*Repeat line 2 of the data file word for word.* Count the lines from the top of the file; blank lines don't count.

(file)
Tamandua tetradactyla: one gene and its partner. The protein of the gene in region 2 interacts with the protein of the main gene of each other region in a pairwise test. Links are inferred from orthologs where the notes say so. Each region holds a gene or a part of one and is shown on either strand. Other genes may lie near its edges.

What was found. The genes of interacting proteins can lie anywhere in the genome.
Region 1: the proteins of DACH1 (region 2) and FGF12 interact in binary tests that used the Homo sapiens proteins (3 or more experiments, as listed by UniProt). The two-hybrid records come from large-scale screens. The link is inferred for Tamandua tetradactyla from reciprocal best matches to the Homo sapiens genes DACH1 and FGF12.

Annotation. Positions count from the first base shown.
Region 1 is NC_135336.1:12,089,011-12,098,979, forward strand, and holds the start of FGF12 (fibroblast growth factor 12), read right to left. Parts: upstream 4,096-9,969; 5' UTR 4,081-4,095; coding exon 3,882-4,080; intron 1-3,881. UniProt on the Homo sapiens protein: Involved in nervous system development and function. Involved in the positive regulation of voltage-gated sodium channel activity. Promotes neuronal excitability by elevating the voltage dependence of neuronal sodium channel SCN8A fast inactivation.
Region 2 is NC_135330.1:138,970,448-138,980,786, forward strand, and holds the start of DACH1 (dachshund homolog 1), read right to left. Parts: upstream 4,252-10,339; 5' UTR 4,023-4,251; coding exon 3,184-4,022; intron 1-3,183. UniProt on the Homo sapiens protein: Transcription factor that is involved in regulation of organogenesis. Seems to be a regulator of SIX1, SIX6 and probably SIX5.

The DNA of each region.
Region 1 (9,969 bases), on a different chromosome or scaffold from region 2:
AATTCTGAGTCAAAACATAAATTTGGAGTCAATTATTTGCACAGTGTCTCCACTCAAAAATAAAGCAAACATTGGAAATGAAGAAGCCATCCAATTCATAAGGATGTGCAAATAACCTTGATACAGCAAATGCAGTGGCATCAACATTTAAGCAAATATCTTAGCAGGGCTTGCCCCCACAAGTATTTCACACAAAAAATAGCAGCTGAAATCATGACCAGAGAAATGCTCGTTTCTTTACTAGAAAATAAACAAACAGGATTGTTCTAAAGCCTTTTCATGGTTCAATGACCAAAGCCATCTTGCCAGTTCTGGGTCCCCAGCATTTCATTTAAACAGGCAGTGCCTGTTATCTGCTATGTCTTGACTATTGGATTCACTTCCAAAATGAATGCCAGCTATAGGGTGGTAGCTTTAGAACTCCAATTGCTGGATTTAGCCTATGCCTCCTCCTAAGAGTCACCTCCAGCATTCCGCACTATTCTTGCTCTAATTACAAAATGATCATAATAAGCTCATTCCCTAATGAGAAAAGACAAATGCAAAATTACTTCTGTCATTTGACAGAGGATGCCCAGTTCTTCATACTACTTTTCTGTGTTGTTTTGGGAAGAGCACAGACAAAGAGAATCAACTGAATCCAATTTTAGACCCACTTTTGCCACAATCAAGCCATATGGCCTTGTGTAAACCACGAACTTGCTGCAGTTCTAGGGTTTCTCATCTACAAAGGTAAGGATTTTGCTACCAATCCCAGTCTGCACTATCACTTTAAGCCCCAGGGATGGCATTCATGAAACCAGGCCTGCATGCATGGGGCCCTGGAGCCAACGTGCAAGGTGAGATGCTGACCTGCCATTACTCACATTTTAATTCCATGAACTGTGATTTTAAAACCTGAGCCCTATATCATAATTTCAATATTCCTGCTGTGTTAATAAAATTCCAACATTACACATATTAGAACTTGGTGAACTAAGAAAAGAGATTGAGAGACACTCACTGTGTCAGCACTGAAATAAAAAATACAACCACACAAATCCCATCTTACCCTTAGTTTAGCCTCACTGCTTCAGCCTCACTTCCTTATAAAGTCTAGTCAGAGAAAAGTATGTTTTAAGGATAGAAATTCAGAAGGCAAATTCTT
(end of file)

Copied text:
What was found. The genes of interacting proteins can lie anywhere in the genome.